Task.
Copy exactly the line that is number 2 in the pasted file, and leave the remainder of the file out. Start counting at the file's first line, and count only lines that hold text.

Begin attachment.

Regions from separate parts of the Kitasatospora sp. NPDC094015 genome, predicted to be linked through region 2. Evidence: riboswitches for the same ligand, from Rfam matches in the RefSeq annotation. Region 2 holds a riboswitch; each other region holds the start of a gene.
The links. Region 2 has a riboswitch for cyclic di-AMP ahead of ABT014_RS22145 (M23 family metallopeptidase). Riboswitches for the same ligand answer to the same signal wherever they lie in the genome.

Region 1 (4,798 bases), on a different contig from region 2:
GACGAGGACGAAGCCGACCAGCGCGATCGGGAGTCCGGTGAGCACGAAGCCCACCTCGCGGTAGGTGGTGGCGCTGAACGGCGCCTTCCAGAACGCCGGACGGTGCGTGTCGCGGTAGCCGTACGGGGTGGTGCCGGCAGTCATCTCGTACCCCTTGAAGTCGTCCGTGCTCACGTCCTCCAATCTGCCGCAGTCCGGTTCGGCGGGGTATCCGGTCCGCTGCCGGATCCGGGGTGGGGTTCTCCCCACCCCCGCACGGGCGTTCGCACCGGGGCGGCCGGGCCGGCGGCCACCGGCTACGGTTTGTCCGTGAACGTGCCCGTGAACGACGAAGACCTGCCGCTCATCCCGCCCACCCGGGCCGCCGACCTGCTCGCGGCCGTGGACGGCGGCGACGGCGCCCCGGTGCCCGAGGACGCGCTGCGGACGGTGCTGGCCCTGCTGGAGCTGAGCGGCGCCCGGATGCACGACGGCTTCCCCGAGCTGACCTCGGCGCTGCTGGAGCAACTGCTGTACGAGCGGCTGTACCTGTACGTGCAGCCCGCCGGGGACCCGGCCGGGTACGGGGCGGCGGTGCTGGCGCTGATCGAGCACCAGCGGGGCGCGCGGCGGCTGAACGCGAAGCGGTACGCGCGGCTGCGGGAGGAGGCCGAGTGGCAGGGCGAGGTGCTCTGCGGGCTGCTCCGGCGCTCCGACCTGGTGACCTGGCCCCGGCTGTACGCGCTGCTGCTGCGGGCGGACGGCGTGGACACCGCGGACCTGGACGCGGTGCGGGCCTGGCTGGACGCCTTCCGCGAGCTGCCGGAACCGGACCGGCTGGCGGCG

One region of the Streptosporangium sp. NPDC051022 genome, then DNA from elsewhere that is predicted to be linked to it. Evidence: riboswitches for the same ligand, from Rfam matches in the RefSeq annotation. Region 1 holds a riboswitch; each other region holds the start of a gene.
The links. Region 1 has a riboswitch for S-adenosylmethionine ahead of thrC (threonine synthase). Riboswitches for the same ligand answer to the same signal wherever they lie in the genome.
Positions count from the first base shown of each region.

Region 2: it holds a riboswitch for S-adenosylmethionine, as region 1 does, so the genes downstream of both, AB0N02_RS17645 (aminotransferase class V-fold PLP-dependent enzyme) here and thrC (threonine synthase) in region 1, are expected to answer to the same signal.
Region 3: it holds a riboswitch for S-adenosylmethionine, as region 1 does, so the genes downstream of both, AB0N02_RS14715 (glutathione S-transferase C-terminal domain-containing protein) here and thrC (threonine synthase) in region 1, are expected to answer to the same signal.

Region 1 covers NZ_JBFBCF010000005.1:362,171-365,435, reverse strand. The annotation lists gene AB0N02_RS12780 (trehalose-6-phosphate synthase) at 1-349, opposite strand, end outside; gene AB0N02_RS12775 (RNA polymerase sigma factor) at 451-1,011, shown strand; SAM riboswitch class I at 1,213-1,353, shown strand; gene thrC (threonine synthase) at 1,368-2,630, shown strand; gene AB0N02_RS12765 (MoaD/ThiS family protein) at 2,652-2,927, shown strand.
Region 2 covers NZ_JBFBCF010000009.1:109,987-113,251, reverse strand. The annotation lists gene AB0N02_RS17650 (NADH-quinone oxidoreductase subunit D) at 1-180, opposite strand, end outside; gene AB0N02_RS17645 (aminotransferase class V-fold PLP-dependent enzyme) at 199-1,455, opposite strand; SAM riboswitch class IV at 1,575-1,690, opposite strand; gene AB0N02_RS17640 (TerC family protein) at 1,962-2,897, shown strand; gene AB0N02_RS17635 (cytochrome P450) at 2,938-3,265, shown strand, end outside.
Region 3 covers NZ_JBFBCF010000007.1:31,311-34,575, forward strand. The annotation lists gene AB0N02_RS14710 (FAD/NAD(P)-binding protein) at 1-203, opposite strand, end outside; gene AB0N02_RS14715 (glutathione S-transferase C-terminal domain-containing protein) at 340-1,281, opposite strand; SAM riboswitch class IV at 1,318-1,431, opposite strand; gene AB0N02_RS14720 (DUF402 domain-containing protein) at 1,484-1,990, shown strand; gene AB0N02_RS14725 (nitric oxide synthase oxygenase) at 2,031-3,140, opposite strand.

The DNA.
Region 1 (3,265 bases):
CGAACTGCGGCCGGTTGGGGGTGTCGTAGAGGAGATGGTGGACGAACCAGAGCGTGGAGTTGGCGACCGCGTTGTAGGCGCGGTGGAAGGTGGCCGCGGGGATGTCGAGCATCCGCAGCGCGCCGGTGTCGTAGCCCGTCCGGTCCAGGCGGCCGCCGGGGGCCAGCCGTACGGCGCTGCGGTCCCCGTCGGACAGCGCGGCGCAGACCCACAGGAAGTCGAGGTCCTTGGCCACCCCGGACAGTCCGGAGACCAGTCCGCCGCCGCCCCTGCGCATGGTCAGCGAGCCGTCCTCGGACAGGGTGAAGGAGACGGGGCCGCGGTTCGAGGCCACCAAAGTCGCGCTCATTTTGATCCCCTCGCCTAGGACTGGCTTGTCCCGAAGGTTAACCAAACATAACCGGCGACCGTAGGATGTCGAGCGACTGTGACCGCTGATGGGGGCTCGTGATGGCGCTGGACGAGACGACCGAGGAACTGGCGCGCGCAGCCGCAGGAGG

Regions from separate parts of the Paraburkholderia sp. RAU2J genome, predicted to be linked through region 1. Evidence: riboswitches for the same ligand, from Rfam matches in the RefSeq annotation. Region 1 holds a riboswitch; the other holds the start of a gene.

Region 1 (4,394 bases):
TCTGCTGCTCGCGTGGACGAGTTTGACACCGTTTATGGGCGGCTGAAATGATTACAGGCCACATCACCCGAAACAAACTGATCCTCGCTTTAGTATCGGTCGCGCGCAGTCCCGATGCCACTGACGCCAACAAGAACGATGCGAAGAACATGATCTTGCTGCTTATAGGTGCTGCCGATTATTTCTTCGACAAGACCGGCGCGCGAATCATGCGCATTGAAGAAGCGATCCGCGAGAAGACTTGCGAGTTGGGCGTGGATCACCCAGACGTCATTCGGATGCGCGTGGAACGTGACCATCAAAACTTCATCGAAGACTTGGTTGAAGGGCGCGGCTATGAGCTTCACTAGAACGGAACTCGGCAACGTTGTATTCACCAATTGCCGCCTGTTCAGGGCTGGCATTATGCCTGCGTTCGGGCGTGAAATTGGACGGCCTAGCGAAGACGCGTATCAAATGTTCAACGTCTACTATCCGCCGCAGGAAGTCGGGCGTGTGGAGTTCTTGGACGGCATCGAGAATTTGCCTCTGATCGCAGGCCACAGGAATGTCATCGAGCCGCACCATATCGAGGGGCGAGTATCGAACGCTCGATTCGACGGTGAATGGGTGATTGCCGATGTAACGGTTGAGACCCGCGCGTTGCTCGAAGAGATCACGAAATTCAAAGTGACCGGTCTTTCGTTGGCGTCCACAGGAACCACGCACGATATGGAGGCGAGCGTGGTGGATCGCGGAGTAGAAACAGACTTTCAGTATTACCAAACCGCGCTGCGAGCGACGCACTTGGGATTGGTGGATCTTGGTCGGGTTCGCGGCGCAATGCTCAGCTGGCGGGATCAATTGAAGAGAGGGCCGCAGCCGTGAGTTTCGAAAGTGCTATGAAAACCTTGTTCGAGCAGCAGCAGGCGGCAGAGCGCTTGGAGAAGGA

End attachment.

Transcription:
The links. Region 2 has a riboswitch for cyclic di-AMP ahead of ABT014_RS22145 (M23 family metallopeptidase). Riboswitches for the same ligand answer to the same signal wherever they lie in the genome.